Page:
In this article, Alvin Forster, Loss Prevention Executive, North P&I Club, talks about the EU’s intention to include shipping in its mandatory carbon trading system in 2023.
he European Union is set to include shipping in its mandatory carbon trading system in 2023. With this covering only a minor proportion of the world’s fleet and the absence of an international scheme or global fuel levy, is there a place for a voluntary carbon market for shipping?
The EU’s Emissions Trading Scheme (EU-ETS) works on the ‘cap and trade’ principle. A cap is set on the total amount of greenhouse gases allowed to be emitted, which is reduced over time so that total emissions fall. Carbon credits, called ‘EU Allowances’ (EUA), are purchased and every year, each emitter will surrender the required number of EUA to cover its emissions.
Voluntary carbon markets work on a similar principle but there is no regulatory cap. Instead of purchasing credits from a regulatory body, such as the EU, emitters can either buy carbon credits from projects that remove or reduce greenhouse gases from the atmosphere, or, from other emitters who have been able to reduce their emissions to a level below their set targets.
When the credit is used to offset carbon emissions, it is placed in a ‘retirement’ register and cannot be traded again.
A further key difference is that while the current compliance carbon markets (or those in the pipeline) are specific to a region, voluntary markets are not constrained by such boundaries and have the potential to be much more flexible and adaptable.
Identifying a need for a voluntary market
Companies across all industries are under pressure to reduce carbon emissions and many are committing to net-zero, initiated by commercial demands or a company pledge. However, if significant financial investment in technology is required to achieve the required reductions, those costs may be prohibitive. Voluntary off-setting provides an alternative means that allows companies to declare the achievement of their carbon-reduction targets (such as net-zero), whilst continuing to burn fossil fuels.
Those considering going down the voluntary route should be aware of the risks. According to management consultancy McKinsey, there is a need for a voluntary carbon market that is large, transparent, verifiable, and environmentally robust. Currently, the voluntary carbon market remains fragmented and complex, where some credits have turned out to represent emissions reductions that were questionable. They also raise concerns on the limited pricing data that is available, making it difficult for buyers to know whether they are paying a fair price.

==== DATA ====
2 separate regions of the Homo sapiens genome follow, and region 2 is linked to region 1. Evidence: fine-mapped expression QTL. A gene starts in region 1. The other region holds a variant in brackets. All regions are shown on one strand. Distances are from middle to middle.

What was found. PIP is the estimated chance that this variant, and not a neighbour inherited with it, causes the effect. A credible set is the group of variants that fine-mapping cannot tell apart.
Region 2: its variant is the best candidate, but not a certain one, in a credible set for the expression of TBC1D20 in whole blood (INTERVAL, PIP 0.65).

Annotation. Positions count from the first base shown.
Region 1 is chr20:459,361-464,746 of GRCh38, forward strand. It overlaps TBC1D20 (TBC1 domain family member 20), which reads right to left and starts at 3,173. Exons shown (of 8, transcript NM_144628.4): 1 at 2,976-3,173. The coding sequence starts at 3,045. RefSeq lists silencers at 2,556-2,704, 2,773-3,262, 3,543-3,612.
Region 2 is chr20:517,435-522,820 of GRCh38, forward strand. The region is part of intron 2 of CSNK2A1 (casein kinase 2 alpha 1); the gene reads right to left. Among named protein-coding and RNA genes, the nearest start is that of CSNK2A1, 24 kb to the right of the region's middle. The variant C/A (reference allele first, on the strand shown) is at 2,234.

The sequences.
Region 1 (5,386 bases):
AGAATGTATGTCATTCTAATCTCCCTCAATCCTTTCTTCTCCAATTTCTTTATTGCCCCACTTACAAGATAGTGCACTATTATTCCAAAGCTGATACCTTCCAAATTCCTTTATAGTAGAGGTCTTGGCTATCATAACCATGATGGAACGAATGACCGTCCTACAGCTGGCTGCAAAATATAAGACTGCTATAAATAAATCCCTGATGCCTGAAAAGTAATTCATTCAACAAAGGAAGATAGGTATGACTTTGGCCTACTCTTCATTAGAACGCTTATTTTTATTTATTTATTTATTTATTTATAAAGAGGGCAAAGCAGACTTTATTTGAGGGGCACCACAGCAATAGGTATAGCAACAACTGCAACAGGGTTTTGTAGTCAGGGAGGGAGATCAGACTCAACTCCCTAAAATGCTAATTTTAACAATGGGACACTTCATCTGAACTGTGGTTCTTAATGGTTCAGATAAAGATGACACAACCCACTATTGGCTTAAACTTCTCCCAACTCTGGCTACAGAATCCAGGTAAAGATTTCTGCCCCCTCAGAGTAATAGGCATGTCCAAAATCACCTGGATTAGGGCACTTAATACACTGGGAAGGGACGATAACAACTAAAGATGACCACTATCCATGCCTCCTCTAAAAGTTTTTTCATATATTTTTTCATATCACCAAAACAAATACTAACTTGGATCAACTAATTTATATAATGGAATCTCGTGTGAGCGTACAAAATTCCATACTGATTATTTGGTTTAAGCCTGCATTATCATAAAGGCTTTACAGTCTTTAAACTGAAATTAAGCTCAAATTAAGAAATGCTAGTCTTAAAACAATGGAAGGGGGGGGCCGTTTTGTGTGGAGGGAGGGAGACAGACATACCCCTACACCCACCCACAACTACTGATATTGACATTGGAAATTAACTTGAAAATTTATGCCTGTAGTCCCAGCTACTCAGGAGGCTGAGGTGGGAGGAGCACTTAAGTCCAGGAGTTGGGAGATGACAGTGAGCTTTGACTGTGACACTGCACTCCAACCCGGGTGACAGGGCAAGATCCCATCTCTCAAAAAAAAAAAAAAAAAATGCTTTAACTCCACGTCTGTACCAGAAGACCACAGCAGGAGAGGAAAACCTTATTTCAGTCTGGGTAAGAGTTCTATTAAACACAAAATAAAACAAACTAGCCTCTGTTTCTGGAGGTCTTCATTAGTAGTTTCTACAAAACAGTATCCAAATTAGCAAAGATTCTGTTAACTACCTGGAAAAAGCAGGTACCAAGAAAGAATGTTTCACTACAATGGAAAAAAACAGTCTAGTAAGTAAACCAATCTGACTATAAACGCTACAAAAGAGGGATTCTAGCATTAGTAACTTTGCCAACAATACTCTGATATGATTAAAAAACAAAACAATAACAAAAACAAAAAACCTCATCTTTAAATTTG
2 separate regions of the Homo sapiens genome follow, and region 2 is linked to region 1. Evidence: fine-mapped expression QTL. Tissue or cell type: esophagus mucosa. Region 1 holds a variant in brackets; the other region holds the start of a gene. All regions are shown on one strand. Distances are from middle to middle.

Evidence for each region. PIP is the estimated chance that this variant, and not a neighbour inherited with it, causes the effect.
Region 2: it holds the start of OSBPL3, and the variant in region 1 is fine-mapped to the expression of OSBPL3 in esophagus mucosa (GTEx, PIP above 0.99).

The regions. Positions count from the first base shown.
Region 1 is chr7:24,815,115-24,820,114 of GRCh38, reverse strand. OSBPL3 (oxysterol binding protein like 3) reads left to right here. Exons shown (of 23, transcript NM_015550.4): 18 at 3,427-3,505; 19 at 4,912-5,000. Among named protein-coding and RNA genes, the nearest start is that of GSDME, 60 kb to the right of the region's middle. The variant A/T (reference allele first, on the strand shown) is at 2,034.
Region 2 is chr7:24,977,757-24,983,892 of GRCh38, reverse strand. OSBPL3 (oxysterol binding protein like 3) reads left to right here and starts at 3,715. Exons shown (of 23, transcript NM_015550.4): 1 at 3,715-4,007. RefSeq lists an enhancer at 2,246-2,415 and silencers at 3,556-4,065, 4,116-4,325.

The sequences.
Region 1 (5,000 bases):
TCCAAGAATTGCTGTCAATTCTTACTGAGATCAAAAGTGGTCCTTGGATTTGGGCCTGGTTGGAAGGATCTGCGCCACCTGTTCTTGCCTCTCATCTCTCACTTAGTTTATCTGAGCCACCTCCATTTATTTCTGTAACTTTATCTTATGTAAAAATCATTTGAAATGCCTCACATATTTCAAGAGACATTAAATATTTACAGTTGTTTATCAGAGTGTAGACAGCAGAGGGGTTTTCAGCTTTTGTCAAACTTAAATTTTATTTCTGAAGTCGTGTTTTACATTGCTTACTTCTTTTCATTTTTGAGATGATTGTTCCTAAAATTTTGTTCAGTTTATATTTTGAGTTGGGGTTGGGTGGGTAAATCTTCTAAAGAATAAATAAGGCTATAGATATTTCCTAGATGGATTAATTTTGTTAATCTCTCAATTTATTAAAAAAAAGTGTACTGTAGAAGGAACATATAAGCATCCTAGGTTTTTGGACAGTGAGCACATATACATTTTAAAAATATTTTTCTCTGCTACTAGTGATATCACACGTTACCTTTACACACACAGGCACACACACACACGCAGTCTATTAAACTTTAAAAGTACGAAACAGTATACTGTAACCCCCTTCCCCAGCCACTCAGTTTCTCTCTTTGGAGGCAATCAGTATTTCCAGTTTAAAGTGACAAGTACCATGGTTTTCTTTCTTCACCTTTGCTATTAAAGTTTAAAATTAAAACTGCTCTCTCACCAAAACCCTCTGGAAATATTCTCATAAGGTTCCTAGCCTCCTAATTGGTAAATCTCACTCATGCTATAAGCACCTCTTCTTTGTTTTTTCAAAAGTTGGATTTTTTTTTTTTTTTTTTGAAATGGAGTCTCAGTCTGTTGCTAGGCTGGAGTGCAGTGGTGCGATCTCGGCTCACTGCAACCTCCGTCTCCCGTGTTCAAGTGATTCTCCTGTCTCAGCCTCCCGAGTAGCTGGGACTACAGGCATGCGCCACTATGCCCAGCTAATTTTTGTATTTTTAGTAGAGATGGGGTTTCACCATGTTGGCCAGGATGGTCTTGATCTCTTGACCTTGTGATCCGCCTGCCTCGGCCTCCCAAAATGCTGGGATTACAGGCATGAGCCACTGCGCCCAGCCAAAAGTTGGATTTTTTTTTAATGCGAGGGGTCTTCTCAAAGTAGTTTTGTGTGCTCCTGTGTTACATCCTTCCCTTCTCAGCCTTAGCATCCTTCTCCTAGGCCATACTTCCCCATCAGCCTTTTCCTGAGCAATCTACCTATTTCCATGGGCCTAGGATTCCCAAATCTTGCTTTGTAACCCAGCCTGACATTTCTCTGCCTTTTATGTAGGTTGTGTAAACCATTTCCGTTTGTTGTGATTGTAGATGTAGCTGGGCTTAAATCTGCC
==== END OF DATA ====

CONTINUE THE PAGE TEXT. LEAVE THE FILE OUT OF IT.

Voluntary offsetting in the shipping industry
Mandatory carbon reduction schemes in shipping are likely to be dictated by international legislation from the IMO or regional/national regulations such as the EU-ETS.
Currently, the IMO has adopted new rules on the Carbon Intensity Indicator (CII) and Efficiency Existing Ship Index (EEXI) to ensure shipping meets the target of reducing total greenhouse gas emissions by 50% by 2050. It should be stressed that engaging in any voluntary offsetting program will not help shipowners meet their obligations under the CII or EEXI.
Looking ahead, it is not unreasonable to expect that the IMO will consider introducing some sort of market-based measure (MBM) supported by the IMO Data Collection System (IMO-DCS) at some point in the future, which may take the form of a compliance carbon trading scheme.
But what about shipping companies who have set net-zero targets, going above and beyond the current IMO ambitions? What mechanism can they use to help them achieve their pledge?
As things stand, there are very few options for stakeholders in the shipping industry to engage in voluntary carbon offsetting. The maritime market has not reached the same levels of maturity to that of other industries.
One early example of voluntary carbon trading in our sector was the issuance of carbon credits by the Gold Standard Foundation to those shipowners using AkzoNobel’s Intersleek hull coating, which is claimed to have been proven to reduce fuel consumption and, as a result, CO2 emissions.
In the United States, the maritime investment, chartering and financing consultancy Marsoft has launched their GreenScreen™ program, which enables shipowners to earn carbon credits through retrofitting their vessels. Similar to the AkzoNobel program, this has been recognised by the global carbon registry Gold Standard.
We have started seeing clauses introduced into charterparties to capture emissions data and share such data between the parties, which is considered essential to gain understanding of the emission impact of their chartering activities and to enable efficiencies to be made. However, we are yet to see much in the way of agreements or clauses in charterparties between shipowners and charters whereby a voyage is to be carbon neutral.
This may be because individual companies deal with such carbon off-setting at company level, depending on their company’s net-zero goal and strategy.
As the pressure to achieve net-zero as soon as possible continues to increase, we may start seeing agreements between owners and charterers which aim to achieve a carbon neutral voyage. An example being the purchase of certain carbon credits, although how this would interplay with freight and hire rates would remain to be seen.
The views presented are only those of the author and do not necessarily reflect those of SAFETY4SEA and are for information sharing and discussion purposes only.